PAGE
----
DOVER, Pennsylvania - The Dover school board has raised eyebrows and ire across Pennsylvania and the country after requiring math teachers to offer 3 as an acceptable value of Pi. Pi is the name given to the ratio of a circle’s circumference to its diameter, commonly accepted to be 3.141592, though the actual number is believed to go on endlessly, without repeating. “That’s all well and good,” said Maureen Callister, Dover school board member, “But what about God? Doesn’t he have a say?” Callister cited the Bible, First Kings chapter 7, verse 23, where it says, “He [King Solomon] proceeded to make the molten sea ten cubits from its brim to its other brim, […] and it took a line of thirty cubits to circle all around it.” “If 3 is a good enough ‘pi’ for the Almighty, then it ought to be good enough for us,” stated Callister.

Aw, c’mon, Steve.

Everyone knows that in King Solomon’s times cubits varied in length by a few percent. People back then didn’t know how to make measuring rods of uniform length. They were too busy accurately transcribing ancient scrolls.

Legislating pi = 3?

Y’know, the same thing did (not) happen in Huntsville, Alabama in 1998.

Click here for all the sordid details.

Cheers, Dave

A couple of points. First, a fragment of a quote from Longhorn says, “…it might be harder to have good biology teaching in public schools.” I submit that it has been nearly impossible to get good biology teaching in any public school in the U.S. at any time in its history. In support, let me simply point out that this controversy even exists. If a majority of public schools had “good biology teaching” there wouldn’t be so many people who buy into the ID fallacy. Second, my teeth gnash every time I hear/see the statement that random chance simply couldn’t create such diversity. What random chance? Natural selection is a fundamental and powerful force; the stakes in the game are life and death. True, the variations on which natural selection works tend to be stocahstic (within rather proscribed limits), but the winnowing agent is about as directed as it can be: live or die! (Yes, yes, overly simplified.) Thanks for listening to my rant. Randy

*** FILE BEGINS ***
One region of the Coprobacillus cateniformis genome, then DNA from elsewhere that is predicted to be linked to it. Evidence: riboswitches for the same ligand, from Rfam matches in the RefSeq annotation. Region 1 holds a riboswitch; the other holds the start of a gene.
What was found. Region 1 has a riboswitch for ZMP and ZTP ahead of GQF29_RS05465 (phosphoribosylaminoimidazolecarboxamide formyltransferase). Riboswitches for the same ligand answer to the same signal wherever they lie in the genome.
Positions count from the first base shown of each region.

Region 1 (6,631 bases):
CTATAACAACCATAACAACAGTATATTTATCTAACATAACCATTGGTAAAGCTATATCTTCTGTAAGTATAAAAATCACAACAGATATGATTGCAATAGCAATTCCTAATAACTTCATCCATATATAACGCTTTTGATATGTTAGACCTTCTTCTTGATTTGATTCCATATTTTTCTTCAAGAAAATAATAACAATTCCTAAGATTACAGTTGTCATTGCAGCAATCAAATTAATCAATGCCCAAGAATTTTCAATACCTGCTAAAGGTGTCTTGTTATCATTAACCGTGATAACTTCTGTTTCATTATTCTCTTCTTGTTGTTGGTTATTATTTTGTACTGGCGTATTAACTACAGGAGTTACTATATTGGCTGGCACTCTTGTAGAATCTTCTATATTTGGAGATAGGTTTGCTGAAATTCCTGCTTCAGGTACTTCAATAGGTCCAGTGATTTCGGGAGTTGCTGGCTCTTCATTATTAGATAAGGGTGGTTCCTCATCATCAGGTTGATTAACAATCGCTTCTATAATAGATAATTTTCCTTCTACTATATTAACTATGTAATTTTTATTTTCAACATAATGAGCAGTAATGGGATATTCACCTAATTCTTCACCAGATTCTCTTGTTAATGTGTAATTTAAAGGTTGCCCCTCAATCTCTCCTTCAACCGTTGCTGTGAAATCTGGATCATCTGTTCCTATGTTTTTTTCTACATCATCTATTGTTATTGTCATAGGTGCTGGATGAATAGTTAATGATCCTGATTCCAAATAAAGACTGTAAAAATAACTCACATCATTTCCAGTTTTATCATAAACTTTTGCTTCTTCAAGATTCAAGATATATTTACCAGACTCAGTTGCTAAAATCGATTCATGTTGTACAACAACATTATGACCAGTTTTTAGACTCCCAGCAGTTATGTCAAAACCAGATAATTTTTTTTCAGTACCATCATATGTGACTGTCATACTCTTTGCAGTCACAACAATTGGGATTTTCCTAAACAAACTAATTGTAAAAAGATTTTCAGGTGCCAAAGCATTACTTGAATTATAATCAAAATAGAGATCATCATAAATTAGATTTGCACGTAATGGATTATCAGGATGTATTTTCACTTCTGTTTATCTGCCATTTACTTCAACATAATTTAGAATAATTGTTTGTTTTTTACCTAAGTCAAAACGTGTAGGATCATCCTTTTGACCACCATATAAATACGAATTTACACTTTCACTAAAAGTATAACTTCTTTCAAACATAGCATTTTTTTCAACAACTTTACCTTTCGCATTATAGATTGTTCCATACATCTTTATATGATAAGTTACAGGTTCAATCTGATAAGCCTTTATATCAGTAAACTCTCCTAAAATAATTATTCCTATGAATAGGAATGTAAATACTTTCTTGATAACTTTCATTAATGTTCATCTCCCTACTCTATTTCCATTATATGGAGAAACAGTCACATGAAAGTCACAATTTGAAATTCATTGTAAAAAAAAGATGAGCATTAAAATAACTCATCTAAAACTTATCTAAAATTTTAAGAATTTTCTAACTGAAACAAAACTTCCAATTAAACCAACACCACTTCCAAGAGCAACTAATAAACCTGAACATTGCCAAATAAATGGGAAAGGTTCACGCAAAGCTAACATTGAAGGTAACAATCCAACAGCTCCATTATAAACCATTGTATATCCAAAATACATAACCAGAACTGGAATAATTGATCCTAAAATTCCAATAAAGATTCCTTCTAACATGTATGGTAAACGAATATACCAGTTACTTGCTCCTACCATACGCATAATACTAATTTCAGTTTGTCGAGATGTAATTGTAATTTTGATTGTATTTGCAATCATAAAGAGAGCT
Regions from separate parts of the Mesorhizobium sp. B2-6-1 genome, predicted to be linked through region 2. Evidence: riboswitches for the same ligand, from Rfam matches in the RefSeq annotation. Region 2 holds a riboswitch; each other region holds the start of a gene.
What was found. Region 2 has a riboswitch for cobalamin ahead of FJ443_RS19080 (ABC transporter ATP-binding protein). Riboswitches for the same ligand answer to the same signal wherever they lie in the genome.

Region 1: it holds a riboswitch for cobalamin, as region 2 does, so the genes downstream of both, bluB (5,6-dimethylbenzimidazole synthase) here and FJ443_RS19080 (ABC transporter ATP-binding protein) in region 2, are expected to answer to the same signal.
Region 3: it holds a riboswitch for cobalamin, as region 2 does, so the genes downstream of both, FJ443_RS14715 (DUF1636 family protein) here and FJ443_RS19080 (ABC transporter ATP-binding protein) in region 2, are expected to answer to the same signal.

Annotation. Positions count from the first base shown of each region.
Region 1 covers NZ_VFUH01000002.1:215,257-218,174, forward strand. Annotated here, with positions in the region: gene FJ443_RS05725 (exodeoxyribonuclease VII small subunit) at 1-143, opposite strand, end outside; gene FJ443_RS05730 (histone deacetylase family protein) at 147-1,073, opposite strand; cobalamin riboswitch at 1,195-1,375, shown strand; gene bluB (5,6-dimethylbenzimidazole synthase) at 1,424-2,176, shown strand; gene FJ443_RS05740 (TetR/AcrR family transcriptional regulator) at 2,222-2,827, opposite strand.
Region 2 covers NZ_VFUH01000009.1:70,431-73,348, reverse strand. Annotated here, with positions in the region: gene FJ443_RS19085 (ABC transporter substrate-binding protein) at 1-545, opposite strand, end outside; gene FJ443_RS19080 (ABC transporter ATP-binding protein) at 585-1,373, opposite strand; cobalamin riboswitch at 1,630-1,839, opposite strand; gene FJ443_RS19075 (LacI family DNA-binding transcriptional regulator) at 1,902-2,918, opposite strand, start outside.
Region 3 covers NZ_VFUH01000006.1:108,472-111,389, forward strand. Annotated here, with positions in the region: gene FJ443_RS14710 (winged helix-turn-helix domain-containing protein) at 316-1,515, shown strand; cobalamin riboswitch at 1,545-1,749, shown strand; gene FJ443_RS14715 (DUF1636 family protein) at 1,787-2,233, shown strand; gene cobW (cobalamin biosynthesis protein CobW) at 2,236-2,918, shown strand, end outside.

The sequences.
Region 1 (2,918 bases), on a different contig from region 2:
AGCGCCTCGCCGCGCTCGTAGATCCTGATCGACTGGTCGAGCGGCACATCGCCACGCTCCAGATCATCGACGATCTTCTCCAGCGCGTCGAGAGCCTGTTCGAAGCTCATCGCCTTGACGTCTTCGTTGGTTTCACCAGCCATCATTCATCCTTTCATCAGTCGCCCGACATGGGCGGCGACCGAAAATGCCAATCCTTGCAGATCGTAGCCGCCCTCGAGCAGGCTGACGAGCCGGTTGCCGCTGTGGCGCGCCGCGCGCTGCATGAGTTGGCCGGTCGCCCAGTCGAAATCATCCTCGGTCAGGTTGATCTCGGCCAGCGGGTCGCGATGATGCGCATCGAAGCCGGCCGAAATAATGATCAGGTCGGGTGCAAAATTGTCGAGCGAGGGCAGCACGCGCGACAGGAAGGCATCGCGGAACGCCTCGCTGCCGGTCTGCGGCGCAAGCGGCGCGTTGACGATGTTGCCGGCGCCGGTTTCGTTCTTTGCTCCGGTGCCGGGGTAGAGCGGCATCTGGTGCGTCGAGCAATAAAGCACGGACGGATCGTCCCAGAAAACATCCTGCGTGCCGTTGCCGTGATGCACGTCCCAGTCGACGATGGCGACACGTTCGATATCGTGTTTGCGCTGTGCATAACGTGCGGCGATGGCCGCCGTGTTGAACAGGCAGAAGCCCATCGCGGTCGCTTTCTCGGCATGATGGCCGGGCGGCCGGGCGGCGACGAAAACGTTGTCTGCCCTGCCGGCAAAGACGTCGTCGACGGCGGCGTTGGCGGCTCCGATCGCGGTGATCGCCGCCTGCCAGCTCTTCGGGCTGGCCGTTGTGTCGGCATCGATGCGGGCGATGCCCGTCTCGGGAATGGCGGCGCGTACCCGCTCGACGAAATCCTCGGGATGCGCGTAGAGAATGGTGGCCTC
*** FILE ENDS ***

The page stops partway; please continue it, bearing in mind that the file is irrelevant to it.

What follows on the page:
The Philadelphia Inquirer had a similar survey article on Dover (which is about a three-hour drive west of Philly) on November 11th, even giving it front page space below the fold. The reporter made the classic mistake of looking at the issue as two political policy choices and carefully presented “both sides.” She did quote both Jim Miller of the AAAS and Eugenie Scott at NCSE, but not a single local biologist, who I’m sure would be happy to have been quoted, nor Kenneth Miller, author of the text book in question, who is quite voluble on the subject.

The reporter was factually incorrect, however, in describing the Discovery Institute as a “ … think tank … [supporting] scientists who are doing research in intelligent design.” Taking issue with the statement I wrote a letter-to-the-editor to the Inquirer pointing out that the DI did no scientific research of any kind and never has, and that all the resources of the DI were committed to politics and public relations. I kept my letter short, to the 200 words the paper prescribes for a letter-to-the-editor, but two weeks later they have yet to commit it to type. It would appear that despite the reputations for both San Francisco and Philadelphia for being liberal and open-minded towns, when it comes to reporting on evolution/ID neither city can offer a paper much better than what we might find in oh, say Dayton, Tennessee.

So, issue a press release. It should say that the challenge to the Discovery Institute to stage a 5-man football contest between their ID scientists and biologists was scrapped, because they couldn’t find enough people to field a team.

Same with the solo tennis match.

Send it to the sports section, and to the gossip section. Hit them where it hurts.

Recently, whenever I’ve encountered an academic who insists ID has science behind it, I ask for an invitation to visit the lab where the work is carried out.

No ID advocate, or DI representative, has ever issued an invitation to tour an ID lab. To anyone.

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This page contains a single entry by Timothy Sandefur published on December 1, 2004 9:22 AM.